The more advanced chemistry courses may have more difficult material, or require additional prerequisites. Not an issue if she will be a chemistry, chemical engineering, or other major who will take those courses anyway, but may be an issue if she would not otherwise take them.

Advanced inorganic chemistry may require only general chemistry as a prerequisite, but physical chemistry may also require physics (sometimes calculus-based physics) as a prerequisite and/or math beyond single variable calculus.

So if she does want to use credit from the local college general chemistry (or AP credit) to take advanced placement, she should check the old final exams of her eventual college’s general chemistry courses to be sure that she knows the material well based on that college’s expectations, since she may need it in organic chemistry, advanced inorganic chemistry, etc…

One other issue is that if she does take college or AP credit for general chemistry, but her eventual college does not accept it for advanced placement, then she would have to repeat general chemistry and have to mark “repeat” on the medical school application.

But was medical school admission less competitive back then?

@ucbalumnus thanks for the input. I ended having a more in depth conversation with @WayOutWestMom on PM, and she raised some of the same points. In the end, D and I decided that she should forgo the college credit. That’s why I ask the questions here. I thought I had a good idea, but 2 more experienced posters shot me down. Which is a good thing.

It probably wasn’t worth the risk that she would get stuck in a couple of advanced chem classes (that required real physics and extra semesters of calculus) with a bunch of chem and chem engineering majors. She is decent at chemistry (sitting on an A+ currently in the class after the first 2 prelims), but doesn’t love it and for that reason probably wouldn’t do great by comparison in a class with kids who are all chem majors at a selective college and who already made it through the weed out classes. Plus I do not think that the teacher in her class is all that great (D has had her before), so if everyone else has 2 semesters of real college general chem, they are going to be better prepared for the upper level classes than she would be.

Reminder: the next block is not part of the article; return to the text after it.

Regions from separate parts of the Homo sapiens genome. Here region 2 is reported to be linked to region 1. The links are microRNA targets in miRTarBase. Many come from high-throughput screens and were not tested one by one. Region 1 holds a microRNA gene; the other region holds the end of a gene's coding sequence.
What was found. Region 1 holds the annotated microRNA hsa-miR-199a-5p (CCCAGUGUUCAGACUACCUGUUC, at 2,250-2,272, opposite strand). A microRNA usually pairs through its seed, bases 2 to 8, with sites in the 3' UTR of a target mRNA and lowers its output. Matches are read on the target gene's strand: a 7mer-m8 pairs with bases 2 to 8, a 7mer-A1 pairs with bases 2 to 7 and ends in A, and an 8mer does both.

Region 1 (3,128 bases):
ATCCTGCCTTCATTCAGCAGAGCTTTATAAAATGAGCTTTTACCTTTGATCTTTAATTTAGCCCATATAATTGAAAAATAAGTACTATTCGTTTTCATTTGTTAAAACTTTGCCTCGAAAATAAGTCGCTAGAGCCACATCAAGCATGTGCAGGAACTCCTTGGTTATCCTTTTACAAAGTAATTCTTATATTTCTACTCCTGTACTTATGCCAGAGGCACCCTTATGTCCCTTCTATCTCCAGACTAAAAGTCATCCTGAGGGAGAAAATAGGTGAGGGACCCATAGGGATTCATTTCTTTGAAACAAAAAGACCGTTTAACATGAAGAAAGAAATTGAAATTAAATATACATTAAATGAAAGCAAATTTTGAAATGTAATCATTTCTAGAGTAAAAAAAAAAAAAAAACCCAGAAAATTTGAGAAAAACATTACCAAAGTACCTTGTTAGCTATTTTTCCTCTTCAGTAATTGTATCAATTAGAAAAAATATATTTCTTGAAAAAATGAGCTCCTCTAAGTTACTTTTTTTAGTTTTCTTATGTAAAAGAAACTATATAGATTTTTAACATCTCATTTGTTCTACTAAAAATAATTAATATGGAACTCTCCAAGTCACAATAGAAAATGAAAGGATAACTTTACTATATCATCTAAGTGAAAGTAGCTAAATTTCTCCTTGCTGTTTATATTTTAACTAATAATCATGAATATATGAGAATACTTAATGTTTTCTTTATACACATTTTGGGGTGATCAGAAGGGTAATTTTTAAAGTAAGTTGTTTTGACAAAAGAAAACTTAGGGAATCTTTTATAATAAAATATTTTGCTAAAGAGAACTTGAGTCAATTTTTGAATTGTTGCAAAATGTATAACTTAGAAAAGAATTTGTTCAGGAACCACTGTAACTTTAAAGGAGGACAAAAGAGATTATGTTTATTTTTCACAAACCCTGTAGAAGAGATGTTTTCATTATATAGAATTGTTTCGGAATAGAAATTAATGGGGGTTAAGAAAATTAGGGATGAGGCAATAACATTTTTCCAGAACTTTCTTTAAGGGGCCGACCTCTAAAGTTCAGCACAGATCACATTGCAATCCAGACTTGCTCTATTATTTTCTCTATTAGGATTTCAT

I know that even in the 90’s medical school was competitive, but I never was interested in being a doctor so I have no idea how it compares to current admissions. Both of the eventual docs I took chem with had the same scholarship I did which required a 3.5 GPA, and I know they kept their scholarships. I’m pretty sure with some cushion. I’m guessing their overall GPA and science GPA’s were both pretty high by the end of college. The problem was just that first semester of general chem. We had the misfortune of a prof who made it clear that he thought teaching an intro class was beneath him, and he graded it accordingly, probably so the department head wouldn’t make him teach it again. IIRC over 60% of the class got either a D or an F. We all felt lucky to escape with a C.


Med school admissions is always competitive–though the acceptance rates have varied over time, as have the stats of accepted students.

In general when the economy is strong, there are fewer applicants to medical school than when the economy is experiencing distress.

See graphs here;

But the number of applicants does not necessarily correlate directly with acceptance rates because the number of med school seat has increased over the years. Between 1960 and 1980, the number of seats doubled. Between 2005 and 2020, the number of seats increased by >35%.

The overall acceptance rate in 1961 was >60%. By 1973, the acceptance rate hit its nadir of 35%. Since 1980, the acceptance rate has remained more or less steady somewhere between 42 to 48%.

While it’s just about impossible to compare MCAT scores over the past 3 decades (there have been 3 major revisions of the test with significant changes in format and content), the median GPAs of med school matriculants have steadily increased. From 3.4 in 1987 to 3.58 today.

If I had to wager a guess, I would say 3.4 in 1987 is about equivalent to 3.58 today. An increase of .18 in average GPA’s over the last 23 years feels about right, although I have no way to back that up.

Either way I easily had that GPA, I think that chem grade was the only non-A I took in a science class. But I wasn’t much for being around blood or sick people, which pretty much rules out med school! :smile:

@WayOutWestMom , should there be FAQs in this section and the pre-med section about how medical schools look at AP (and IB etc.) credit, repeating AP (and IB etc.) credit, dual enrollment course work, taking higher level courses after taking advanced placement ahead of beginning BCPM courses, and similar things that are commonly asked about?